2020 has seen ‘unlearning’ swiftly enter mainstream vernacular primarily in response to the #BlackLivesMatter movement that has dominated global headlines. But what does it mean? Why is it important? And how, exactly, do we start the process of unlearning?
“We can choose to walk through it, dragging the carcasses of our prejudice and hatred, our avarice, our data banks and dead ideas, our dead rivers and smoky skies behind us. Or we can walk through lightly, with little luggage, ready to imagine another world. And ready to fight for it.”
You’ve probably seen, heard, or read these words. They come from what must be the most influential essay in our contemporary moment: “The pandemic is a portal”, by novelist Arundhati Roy. What Roy is getting at is this: humanity collectively stands at a crossroads. We have been forced to make a choice. Do we emerge from this tumultuous time carrying the baggage of age-old and hegemonic ideas, along with the institutions and structures built upon it, or do we let go of what no longer serves us, in order to build a new world? The answer is clear, of course. But the question is, how do we, practically speaking, do that? If, as feminist and social activist bell hooks writes, “the world is a verb, or at least a gerund”, how do we do it?
There’s no manual for world-building. Nor is there, I imagine, one right answer. After all, many of us are—and have already been—world-building. But as Roy alludes to, one of the ways to get there is to unlearn.
Learning is a revolutionary act
Traditional education as we know it is more flawed than we’d like to admit. (Here I am referring to the traditional institutions within the global education system, rather than individual teachers themselves, though they may also be complicit.) Teaching is a one-way transmission of information from teacher to student. Yet, this is the practice we are used to seeing in traditional education everywhere. Which is one reason why learning is revolutionary. In a society that emphasises learning (and not teaching), education becomes, as it should be, “a process in which the environment changes the learner, and the learner changes the environment”. Learning is, in effect, an act.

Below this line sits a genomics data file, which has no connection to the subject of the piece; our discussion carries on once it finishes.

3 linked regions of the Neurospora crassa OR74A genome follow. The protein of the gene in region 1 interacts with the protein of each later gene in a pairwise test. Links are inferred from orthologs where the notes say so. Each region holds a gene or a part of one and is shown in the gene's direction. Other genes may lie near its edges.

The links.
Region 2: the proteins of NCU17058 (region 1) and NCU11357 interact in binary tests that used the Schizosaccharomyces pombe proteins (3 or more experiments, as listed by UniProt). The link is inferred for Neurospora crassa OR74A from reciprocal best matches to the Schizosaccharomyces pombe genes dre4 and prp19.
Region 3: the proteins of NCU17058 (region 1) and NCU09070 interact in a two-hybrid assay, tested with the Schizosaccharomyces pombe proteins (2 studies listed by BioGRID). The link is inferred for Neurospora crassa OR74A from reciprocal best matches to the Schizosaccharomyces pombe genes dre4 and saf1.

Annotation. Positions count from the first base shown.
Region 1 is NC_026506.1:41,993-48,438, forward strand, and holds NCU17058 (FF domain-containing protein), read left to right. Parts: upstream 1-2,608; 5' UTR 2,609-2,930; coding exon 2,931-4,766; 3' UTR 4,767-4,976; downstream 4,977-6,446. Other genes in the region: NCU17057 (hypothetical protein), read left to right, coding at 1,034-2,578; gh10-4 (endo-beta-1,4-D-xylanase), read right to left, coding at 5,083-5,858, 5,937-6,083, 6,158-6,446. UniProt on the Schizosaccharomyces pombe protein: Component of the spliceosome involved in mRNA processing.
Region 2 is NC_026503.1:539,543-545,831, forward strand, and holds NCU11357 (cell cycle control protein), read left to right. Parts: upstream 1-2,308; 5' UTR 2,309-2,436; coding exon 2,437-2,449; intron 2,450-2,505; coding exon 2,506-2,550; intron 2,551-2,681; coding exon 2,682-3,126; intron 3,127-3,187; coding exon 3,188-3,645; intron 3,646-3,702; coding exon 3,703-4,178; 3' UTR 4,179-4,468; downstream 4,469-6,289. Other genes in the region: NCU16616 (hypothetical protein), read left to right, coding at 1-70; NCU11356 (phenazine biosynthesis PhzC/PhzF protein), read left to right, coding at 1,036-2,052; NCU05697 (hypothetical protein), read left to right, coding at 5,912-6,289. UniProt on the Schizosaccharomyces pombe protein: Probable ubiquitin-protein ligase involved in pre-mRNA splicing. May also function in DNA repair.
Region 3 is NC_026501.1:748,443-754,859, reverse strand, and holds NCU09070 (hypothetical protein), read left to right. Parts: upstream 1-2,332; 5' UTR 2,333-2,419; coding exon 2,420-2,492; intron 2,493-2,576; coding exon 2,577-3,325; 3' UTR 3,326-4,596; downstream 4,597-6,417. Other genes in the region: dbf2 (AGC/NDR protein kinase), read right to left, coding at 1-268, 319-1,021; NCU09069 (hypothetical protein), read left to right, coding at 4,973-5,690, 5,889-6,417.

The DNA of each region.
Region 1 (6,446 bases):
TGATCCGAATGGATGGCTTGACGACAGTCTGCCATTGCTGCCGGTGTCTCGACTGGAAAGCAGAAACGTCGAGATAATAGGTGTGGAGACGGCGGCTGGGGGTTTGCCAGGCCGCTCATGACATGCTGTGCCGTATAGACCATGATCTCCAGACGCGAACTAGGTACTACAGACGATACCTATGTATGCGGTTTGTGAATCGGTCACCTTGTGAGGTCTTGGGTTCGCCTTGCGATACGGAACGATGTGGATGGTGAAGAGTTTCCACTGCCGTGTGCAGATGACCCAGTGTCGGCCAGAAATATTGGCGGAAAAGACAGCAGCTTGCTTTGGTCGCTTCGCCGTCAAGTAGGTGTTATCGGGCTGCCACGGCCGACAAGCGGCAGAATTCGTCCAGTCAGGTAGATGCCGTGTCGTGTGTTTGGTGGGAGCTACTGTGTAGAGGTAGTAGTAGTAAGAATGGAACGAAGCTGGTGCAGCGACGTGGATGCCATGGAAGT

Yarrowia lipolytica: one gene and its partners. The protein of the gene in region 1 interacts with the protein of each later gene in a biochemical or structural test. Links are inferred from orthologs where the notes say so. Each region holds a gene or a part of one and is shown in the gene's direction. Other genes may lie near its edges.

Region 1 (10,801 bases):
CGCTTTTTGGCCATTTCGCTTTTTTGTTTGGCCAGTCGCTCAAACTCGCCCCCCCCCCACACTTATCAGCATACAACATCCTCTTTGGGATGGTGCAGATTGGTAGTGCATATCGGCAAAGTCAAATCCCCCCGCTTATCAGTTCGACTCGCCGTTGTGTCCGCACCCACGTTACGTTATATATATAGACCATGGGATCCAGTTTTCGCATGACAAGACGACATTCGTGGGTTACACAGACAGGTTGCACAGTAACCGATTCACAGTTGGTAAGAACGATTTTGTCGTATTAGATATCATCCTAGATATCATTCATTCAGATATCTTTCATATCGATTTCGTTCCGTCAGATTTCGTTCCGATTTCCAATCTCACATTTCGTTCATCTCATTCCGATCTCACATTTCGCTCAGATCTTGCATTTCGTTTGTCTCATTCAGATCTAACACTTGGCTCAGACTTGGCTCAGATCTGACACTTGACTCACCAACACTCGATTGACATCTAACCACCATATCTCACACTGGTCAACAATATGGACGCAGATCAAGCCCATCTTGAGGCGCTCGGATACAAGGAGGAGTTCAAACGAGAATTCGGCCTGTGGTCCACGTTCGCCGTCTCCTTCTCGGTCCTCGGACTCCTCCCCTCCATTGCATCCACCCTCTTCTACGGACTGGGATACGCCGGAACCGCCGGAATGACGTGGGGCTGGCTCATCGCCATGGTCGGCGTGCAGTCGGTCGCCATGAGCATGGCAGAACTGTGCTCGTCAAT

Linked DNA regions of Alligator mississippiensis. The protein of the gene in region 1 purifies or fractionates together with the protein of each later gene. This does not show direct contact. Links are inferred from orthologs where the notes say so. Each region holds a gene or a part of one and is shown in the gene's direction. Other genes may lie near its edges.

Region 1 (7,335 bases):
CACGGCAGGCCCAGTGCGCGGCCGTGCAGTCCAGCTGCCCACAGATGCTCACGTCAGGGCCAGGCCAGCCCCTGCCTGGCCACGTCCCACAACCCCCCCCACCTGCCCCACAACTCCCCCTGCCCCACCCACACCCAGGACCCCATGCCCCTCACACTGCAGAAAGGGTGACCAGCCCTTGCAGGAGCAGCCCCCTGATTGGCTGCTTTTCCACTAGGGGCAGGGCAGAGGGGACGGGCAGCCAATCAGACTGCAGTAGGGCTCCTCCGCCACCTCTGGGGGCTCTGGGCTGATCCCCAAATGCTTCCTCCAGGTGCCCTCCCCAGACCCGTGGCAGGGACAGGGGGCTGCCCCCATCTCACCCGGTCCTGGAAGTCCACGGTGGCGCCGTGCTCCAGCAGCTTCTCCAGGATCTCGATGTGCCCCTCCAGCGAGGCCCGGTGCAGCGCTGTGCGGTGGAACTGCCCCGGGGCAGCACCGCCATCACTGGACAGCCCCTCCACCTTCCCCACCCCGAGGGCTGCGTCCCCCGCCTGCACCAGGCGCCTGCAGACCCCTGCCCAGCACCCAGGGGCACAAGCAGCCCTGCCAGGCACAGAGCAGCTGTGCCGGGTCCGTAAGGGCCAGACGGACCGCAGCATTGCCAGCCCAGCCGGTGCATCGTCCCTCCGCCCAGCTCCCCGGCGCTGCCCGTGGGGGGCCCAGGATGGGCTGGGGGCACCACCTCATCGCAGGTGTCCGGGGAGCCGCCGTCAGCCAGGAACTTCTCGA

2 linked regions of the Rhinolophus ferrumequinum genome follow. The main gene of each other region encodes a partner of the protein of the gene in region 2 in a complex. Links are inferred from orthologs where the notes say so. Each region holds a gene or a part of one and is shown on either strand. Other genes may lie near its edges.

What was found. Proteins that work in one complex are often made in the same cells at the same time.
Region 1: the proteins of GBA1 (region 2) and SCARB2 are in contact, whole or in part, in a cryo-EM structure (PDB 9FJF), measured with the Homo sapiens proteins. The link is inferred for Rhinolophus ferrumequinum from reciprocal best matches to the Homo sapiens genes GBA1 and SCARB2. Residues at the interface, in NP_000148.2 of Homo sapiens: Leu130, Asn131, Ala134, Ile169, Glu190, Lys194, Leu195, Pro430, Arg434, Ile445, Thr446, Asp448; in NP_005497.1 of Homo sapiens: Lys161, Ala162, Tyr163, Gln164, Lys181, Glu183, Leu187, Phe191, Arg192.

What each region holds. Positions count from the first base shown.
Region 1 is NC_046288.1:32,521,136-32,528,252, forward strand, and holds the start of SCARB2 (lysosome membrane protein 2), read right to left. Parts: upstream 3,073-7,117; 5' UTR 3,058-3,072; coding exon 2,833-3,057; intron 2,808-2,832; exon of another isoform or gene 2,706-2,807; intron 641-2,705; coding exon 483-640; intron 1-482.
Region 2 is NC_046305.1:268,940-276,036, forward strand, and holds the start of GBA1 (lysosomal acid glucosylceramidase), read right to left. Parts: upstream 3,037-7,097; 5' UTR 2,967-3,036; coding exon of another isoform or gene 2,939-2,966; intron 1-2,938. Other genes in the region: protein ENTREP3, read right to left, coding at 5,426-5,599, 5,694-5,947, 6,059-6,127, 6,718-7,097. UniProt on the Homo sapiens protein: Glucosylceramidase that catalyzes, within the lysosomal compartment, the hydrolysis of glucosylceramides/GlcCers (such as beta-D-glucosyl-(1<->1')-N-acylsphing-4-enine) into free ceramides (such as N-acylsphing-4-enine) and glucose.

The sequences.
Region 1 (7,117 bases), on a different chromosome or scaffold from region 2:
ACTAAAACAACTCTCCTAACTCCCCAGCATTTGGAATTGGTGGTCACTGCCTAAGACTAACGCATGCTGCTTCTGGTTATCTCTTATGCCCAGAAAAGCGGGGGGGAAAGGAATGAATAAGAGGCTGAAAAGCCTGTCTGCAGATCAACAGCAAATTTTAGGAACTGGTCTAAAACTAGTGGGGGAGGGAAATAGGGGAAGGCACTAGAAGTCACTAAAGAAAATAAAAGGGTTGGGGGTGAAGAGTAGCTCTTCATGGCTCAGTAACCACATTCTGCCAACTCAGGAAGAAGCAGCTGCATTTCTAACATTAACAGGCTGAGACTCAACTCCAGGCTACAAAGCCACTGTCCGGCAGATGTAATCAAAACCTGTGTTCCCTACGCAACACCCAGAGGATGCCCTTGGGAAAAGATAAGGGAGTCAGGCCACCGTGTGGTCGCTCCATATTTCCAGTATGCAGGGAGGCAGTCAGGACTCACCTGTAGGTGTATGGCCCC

We must begin to see learning as an act. Because what is taught in traditional educational institutions are not always “fact”. Certainly, there are scientific consensuses (like the reality of climate change) and reasonably absolute “facts” (which must always be tempered with the question “how do we know what we know”, but we’re not getting into that today). But so much of what (we think) we know is constructed and propagated by structures and institutions that oppress. Not to mention being written by people who have historically held, and continue to hold, positions of immense power. (See: the movement to decolonise academia for more on that.) In other words, knowledge is not as objective as we may think. Learning must be the revolutionary act that grapples with this.
Where does unlearning fit into the picture, then? Common dictionary definitions of the word “unlearn” associate the act with forgetting: a deliberate erasure of something (an idea, a concept, a habit, etc.) that you have learned. But unlearning is a form of learning too, because the act inevitably makes space for something new to replace it. So where do we start?
How did we get here?
If we’re in the business of changing and rebuilding the world, we’ve got to first understand how we got here. Here, as in: a rapidly warming and depleting world with increasing inequalities (à la an elite club of the absurdly rich vis-à-vis the rest—a growing global middle class subject to the tyranny of capitalism, and the urban and rural poor), growing divisions (racism, ableism, sexism, discrimination etc.), being ruled by more and more authoritarian governments who may as well be in cahoots with corporations. Oh, and to top it all off, a global pandemic.
Ours, William Defebaugh, Editor-in-Chief of Atmos magazine, says, is a crisis of separation. “I think everything really boils down to this one idea, which is us thinking we’re separate from nature, but also that we think all of these problems are separate from one another.” You’ve heard this before. Everything is connected to everything else. All these crises our collective humanity is facing are not disparate. They are intersecting and compounding crises. The cause of which is interlocking systems, institutions, and structures of oppression. So no, it’s not “humans are killing the planet”. Nor is it “corporations are killing the planet”. Nor is it “governments are killing the planet”.